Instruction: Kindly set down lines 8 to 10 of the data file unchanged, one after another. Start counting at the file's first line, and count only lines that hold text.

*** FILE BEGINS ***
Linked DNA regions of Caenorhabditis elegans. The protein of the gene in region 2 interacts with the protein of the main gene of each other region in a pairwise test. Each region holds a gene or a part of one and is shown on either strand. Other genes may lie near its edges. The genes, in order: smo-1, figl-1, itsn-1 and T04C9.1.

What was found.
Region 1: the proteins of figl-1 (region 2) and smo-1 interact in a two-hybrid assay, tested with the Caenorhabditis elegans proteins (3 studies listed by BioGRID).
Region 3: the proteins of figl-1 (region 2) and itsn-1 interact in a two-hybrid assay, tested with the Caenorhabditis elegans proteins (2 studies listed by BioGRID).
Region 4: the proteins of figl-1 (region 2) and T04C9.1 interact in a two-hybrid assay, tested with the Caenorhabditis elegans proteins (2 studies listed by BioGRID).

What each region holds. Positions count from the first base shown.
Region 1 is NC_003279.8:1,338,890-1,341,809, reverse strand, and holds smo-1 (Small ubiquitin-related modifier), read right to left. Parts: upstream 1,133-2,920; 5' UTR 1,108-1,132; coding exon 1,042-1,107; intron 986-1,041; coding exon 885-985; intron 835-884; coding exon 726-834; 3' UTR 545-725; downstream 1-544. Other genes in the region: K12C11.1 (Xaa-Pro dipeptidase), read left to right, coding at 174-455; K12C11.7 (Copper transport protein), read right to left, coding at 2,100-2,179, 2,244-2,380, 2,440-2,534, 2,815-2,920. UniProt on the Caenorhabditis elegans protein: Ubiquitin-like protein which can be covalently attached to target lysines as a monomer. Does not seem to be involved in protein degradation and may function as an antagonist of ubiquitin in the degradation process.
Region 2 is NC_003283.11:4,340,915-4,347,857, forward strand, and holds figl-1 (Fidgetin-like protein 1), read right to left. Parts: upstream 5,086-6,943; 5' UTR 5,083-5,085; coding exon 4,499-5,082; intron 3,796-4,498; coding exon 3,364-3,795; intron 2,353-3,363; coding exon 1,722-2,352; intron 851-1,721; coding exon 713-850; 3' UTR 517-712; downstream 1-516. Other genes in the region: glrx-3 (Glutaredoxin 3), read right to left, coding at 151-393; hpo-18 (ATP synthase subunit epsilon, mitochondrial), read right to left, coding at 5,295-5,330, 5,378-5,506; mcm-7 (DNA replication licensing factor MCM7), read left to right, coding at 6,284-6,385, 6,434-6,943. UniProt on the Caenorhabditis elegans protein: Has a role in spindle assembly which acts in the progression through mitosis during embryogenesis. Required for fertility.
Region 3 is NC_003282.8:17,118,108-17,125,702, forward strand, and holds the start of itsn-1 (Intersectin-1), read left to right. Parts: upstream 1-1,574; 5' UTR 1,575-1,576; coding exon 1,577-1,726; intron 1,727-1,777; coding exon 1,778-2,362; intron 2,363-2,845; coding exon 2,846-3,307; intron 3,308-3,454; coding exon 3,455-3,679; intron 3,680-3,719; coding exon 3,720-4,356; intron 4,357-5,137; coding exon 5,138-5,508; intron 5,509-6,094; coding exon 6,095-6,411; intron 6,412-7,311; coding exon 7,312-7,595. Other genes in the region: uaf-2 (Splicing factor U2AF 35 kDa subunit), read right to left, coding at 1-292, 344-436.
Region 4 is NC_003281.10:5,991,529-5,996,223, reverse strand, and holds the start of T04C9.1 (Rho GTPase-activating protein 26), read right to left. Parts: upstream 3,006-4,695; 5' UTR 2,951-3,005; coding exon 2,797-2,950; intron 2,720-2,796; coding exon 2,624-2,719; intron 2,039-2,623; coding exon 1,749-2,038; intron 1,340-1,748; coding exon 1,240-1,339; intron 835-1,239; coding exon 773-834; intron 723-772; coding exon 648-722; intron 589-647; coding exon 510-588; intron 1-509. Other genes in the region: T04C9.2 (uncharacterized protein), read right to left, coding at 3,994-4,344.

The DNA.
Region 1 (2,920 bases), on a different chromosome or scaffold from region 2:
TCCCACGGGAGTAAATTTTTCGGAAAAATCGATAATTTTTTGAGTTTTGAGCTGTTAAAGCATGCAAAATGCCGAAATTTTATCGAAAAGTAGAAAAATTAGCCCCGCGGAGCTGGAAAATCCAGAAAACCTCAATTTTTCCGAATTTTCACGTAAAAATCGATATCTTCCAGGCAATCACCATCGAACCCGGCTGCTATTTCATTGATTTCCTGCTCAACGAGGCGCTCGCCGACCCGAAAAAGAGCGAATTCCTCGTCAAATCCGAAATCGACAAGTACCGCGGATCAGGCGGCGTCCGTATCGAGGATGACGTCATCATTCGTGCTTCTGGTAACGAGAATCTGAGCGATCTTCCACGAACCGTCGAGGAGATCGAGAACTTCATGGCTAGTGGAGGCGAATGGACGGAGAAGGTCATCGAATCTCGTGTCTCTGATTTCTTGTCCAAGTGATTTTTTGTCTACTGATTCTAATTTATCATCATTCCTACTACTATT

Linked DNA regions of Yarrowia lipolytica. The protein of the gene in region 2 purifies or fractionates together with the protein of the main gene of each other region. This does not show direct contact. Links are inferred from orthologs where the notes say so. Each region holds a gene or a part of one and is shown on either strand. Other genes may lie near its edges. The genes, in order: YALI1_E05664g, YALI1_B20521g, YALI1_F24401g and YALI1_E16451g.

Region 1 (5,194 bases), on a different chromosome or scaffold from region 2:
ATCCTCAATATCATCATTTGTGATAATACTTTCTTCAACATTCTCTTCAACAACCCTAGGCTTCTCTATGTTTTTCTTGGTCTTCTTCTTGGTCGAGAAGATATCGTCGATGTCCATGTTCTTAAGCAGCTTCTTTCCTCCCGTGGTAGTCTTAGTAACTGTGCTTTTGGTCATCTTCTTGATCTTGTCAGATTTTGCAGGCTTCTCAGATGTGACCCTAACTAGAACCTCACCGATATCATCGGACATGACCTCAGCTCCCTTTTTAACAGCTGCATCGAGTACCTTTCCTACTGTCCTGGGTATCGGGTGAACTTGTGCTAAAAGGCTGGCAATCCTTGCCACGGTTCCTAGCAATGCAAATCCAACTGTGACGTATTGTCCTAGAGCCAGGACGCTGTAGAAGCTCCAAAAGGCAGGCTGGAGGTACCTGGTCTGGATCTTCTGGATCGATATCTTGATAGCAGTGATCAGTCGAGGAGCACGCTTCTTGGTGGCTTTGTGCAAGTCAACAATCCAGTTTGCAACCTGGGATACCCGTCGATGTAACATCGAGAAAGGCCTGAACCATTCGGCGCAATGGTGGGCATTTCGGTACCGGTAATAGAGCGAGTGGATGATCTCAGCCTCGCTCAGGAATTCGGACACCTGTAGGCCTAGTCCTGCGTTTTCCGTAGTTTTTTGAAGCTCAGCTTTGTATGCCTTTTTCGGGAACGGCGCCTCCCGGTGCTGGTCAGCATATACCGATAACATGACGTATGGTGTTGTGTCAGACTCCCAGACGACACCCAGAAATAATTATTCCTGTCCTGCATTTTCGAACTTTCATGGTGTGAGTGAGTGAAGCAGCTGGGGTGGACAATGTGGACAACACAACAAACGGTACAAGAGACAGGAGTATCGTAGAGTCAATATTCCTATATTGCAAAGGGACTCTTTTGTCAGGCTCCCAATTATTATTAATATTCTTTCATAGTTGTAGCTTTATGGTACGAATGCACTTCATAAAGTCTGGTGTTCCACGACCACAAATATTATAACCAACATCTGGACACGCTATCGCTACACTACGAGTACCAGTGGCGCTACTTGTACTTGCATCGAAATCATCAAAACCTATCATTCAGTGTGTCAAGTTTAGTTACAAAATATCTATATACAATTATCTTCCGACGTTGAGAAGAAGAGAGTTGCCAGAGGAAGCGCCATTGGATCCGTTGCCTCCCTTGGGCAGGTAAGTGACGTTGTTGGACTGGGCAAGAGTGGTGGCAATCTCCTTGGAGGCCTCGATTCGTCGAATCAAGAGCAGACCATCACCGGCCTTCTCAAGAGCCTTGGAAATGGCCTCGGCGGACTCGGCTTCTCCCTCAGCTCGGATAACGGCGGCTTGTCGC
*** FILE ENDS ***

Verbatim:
Region 2 is NC_003283.11:4,340,915-4,347,857, forward strand, and holds figl-1 (Fidgetin-like protein 1), read right to left. Parts: upstream 5,086-6,943; 5' UTR 5,083-5,085; coding exon 4,499-5,082; intron 3,796-4,498; coding exon 3,364-3,795; intron 2,353-3,363; coding exon 1,722-2,352; intron 851-1,721; coding exon 713-850; 3' UTR 517-712; downstream 1-516. Other genes in the region: glrx-3 (Glutaredoxin 3), read right to left, coding at 151-393; hpo-18 (ATP synthase subunit epsilon, mitochondrial), read right to left, coding at 5,295-5,330, 5,378-5,506; mcm-7 (DNA replication licensing factor MCM7), read left to right, coding at 6,284-6,385, 6,434-6,943. UniProt on the Caenorhabditis elegans protein: Has a role in spindle assembly which acts in the progression through mitosis during embryogenesis. Required for fertility.
Region 3 is NC_003282.8:17,118,108-17,125,702, forward strand, and holds the start of itsn-1 (Intersectin-1), read left to right. Parts: upstream 1-1,574; 5' UTR 1,575-1,576; coding exon 1,577-1,726; intron 1,727-1,777; coding exon 1,778-2,362; intron 2,363-2,845; coding exon 2,846-3,307; intron 3,308-3,454; coding exon 3,455-3,679; intron 3,680-3,719; coding exon 3,720-4,356; intron 4,357-5,137; coding exon 5,138-5,508; intron 5,509-6,094; coding exon 6,095-6,411; intron 6,412-7,311; coding exon 7,312-7,595. Other genes in the region: uaf-2 (Splicing factor U2AF 35 kDa subunit), read right to left, coding at 1-292, 344-436.
Region 4 is NC_003281.10:5,991,529-5,996,223, reverse strand, and holds the start of T04C9.1 (Rho GTPase-activating protein 26), read right to left. Parts: upstream 3,006-4,695; 5' UTR 2,951-3,005; coding exon 2,797-2,950; intron 2,720-2,796; coding exon 2,624-2,719; intron 2,039-2,623; coding exon 1,749-2,038; intron 1,340-1,748; coding exon 1,240-1,339; intron 835-1,239; coding exon 773-834; intron 723-772; coding exon 648-722; intron 589-647; coding exon 510-588; intron 1-509. Other genes in the region: T04C9.2 (uncharacterized protein), read right to left, coding at 3,994-4,344.